Group Comparison Studies
speechBITE uses the PEDro-P scale to assess the methodological quality of two types of group comparison research designs: randomised controlled trials and non-randomised controlled trials. Methodological quality can be defined as “the likelihood of the trial design to generate unbiased results, that are sufficiently precise and allow application in clinical practice” (Verhagen et al, 2001).
About the PEDro-P Scale
The PEDro-P scale is an 11 item rating scale. The scale assesses the internal validity of a clinical trial and whether it contains sufficient statistical information to make it interpretable.
Criterion 1 on the scale relates to external validity, and is not counted in the final methodological quality rating score which is out of 10.
Criterion 2-9 assess internal validity and address biases prior to the treatment phase (random allocation, concealed allocation and groups being statistically similar at baseline) performance biases during treatment (blinding of participants, therapists and assessors) and biases at data analysis (drop out rates and intention to treat analysis). Criterion 10 and 11 assess the interpretability of the findings by looking at between group statistical comparisons and the reporting of point estimates and measures of variability.
The PEDro-P scale was derived from the original PEDro scale. The PEDro scale was developed by a group of researchers from the University of Sydney for use on the PEDro website (Sherrington, Herbert, Maher & Moseley, 2000). The PEDro scale incorporates all 9 items of clinical trial quality identified in the Delphi list developed by Verhagen and colleagues (Verhagen et al, 1998). The PEDro scale contains 2 additional items on the adequacy of follow-up and statistical comparisons between treatment groups. For more information in the reliability of the PEDro scale see Maher et al (2003).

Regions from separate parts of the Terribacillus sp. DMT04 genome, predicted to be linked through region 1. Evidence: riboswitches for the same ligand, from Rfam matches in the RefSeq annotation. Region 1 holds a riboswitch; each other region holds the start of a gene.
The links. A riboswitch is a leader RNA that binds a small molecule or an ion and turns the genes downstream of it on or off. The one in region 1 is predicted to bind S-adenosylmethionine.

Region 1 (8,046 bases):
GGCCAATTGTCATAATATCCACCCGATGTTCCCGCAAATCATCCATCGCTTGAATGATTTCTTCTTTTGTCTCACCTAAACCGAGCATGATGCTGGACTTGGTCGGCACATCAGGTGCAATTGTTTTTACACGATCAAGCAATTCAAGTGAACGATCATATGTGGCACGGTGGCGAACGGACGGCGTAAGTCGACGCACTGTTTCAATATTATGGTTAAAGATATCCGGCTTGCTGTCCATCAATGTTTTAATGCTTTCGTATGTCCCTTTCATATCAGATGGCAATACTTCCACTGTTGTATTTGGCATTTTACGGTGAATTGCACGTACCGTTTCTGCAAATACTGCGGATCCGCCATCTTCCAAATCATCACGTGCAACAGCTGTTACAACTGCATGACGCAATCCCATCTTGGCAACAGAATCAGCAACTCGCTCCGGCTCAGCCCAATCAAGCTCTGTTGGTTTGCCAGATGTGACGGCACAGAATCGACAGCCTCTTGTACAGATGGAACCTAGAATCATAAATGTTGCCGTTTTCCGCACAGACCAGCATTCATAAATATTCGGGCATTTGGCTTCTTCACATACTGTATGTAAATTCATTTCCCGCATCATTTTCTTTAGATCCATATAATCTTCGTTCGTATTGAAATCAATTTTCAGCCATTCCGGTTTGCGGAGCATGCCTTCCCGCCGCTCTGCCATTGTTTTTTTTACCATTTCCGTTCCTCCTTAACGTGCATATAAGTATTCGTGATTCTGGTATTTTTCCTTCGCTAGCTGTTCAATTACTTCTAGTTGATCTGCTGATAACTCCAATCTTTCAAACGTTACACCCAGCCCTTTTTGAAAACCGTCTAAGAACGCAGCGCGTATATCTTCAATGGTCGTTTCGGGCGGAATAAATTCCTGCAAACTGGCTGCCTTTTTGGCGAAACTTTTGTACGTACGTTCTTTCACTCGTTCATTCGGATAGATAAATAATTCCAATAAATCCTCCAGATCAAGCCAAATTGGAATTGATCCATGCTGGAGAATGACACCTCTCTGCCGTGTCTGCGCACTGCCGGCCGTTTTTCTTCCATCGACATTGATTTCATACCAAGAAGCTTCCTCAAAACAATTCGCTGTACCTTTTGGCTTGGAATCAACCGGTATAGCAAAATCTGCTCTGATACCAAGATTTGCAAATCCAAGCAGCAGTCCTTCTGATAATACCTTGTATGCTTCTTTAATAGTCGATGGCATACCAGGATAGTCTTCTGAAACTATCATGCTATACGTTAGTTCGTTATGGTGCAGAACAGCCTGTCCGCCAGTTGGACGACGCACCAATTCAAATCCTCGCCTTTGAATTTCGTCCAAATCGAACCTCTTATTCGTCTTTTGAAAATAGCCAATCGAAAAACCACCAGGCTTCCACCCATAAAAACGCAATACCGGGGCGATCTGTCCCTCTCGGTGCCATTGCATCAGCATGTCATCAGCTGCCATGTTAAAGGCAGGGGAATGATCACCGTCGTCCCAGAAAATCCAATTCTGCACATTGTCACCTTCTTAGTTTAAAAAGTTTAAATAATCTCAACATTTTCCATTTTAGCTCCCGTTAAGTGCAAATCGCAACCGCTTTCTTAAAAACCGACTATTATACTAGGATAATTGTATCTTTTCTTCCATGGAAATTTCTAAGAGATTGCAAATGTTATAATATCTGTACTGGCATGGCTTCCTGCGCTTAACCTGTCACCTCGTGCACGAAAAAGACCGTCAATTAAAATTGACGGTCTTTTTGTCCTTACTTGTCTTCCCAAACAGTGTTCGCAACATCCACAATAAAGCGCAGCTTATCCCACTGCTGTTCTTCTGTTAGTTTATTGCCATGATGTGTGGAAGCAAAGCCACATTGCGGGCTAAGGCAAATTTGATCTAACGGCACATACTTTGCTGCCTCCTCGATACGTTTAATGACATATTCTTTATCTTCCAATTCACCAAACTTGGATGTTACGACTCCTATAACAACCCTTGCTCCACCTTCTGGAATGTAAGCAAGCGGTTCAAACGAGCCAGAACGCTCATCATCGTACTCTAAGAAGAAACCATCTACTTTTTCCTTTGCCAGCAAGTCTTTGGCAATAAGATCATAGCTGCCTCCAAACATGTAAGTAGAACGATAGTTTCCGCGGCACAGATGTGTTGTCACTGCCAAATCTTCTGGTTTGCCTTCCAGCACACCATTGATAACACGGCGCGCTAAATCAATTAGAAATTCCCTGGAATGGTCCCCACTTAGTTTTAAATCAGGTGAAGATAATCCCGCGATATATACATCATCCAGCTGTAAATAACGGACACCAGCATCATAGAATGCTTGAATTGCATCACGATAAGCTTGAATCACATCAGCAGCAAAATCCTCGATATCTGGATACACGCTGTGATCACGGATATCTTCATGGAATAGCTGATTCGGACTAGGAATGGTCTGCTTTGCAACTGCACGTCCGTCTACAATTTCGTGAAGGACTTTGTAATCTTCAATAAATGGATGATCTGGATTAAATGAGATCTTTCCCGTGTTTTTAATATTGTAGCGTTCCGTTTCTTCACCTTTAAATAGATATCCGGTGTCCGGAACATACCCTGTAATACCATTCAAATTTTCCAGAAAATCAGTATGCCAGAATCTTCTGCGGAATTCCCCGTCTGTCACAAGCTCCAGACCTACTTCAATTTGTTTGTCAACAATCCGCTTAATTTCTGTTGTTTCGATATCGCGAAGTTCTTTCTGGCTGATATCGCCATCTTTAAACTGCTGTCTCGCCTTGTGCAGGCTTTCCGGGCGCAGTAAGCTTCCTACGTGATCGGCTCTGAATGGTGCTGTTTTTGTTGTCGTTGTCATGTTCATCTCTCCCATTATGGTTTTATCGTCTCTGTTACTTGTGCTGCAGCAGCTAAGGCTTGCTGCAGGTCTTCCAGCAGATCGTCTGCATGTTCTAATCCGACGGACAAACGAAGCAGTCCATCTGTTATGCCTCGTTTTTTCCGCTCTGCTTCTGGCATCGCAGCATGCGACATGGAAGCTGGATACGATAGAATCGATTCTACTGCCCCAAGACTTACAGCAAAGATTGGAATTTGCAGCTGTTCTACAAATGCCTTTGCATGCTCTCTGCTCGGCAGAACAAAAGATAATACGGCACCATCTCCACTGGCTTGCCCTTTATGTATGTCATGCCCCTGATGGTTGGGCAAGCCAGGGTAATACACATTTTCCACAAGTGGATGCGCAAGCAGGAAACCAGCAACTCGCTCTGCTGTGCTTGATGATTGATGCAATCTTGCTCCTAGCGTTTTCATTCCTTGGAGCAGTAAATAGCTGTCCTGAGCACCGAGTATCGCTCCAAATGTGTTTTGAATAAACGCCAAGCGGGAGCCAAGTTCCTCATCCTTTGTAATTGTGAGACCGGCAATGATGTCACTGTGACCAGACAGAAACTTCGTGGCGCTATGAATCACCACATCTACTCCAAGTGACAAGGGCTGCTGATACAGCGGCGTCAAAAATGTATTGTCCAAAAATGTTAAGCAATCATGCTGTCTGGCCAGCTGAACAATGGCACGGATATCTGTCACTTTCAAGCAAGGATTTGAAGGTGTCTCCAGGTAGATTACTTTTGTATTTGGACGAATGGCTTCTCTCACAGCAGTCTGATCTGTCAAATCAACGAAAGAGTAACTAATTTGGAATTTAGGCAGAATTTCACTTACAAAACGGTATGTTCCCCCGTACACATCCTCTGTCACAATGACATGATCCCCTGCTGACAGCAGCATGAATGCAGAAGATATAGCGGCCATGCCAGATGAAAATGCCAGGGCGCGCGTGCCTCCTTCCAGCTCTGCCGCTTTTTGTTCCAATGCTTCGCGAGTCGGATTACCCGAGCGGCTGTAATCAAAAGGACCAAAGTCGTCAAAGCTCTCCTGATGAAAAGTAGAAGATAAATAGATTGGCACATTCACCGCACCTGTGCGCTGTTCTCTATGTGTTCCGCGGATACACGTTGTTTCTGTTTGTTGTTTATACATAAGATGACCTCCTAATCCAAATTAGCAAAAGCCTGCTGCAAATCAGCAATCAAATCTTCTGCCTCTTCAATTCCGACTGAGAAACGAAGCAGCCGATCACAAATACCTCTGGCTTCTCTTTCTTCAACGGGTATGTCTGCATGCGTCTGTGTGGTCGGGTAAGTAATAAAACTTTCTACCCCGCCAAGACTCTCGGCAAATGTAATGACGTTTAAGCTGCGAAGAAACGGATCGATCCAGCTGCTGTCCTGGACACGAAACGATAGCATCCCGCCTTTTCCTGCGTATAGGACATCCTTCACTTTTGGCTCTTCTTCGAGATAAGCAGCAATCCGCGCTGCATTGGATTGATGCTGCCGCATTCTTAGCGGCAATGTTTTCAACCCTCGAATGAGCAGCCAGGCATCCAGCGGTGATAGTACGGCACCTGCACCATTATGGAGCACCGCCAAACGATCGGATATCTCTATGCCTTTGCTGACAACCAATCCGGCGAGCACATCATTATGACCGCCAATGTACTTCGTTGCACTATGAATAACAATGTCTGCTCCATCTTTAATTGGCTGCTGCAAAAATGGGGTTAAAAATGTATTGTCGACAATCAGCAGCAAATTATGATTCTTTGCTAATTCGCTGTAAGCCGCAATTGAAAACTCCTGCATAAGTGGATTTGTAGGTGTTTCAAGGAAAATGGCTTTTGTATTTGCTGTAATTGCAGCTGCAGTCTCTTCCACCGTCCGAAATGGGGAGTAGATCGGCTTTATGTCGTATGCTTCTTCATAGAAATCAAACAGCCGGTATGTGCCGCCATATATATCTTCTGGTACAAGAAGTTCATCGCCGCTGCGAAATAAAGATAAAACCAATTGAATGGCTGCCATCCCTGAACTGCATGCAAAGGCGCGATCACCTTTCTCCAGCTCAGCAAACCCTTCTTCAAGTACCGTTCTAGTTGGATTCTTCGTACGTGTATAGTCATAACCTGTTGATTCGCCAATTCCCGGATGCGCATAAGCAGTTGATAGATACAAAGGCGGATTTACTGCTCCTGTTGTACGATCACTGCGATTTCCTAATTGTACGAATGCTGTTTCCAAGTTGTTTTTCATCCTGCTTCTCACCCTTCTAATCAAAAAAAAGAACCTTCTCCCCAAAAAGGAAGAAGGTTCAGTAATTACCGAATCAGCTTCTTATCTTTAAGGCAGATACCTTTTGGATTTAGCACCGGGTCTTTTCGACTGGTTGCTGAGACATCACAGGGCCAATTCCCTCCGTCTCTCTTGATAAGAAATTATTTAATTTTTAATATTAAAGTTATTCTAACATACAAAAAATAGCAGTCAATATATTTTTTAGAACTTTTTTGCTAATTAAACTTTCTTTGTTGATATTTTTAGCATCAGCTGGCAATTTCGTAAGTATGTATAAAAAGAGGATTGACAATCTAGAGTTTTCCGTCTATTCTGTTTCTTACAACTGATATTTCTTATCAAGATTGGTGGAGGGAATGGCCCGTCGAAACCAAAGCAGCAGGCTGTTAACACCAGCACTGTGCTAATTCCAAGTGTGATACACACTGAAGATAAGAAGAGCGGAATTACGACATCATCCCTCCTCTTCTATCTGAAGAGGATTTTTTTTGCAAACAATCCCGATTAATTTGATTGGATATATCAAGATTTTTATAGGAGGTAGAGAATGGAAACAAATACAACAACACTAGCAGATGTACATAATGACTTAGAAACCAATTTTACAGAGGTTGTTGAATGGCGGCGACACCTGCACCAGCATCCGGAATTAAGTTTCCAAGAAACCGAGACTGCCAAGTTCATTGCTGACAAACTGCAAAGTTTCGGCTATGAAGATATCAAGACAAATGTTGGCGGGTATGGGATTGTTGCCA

The only difference between the PEDro-P scale and the original PEDro scale is in the way criterion 4 is defined and applied. The PEDro-P scale was adapted by PsycBITE.
The PEDro-P scale score should not be used as a measure of the “validity” of an author’s conclusions and related recommendations. It is important to note that a study with a high score on the PEDro-P scale will not necessarily mean that the treatment will be useful in clinical practice. Consideration should also be given to factors such as the size of the treatment effect, the use of appropriate statistical analyses, the appropriateness of outcomes chosen, the inclusion of important prognostic variables and whether positive effects outweigh any potential negative effects.
Also important to note is that scores for each criterion can only be awarded on the basis of what is explicitly reported in the paper being rated. As such, a low score may mean that the article did not contain sufficient details in regard to its design, method and statistical analyses.
Download a copy of the PEDro-P scale (PDF 93kb).
Find answers to frequently asked questions (FAQs) about ratings.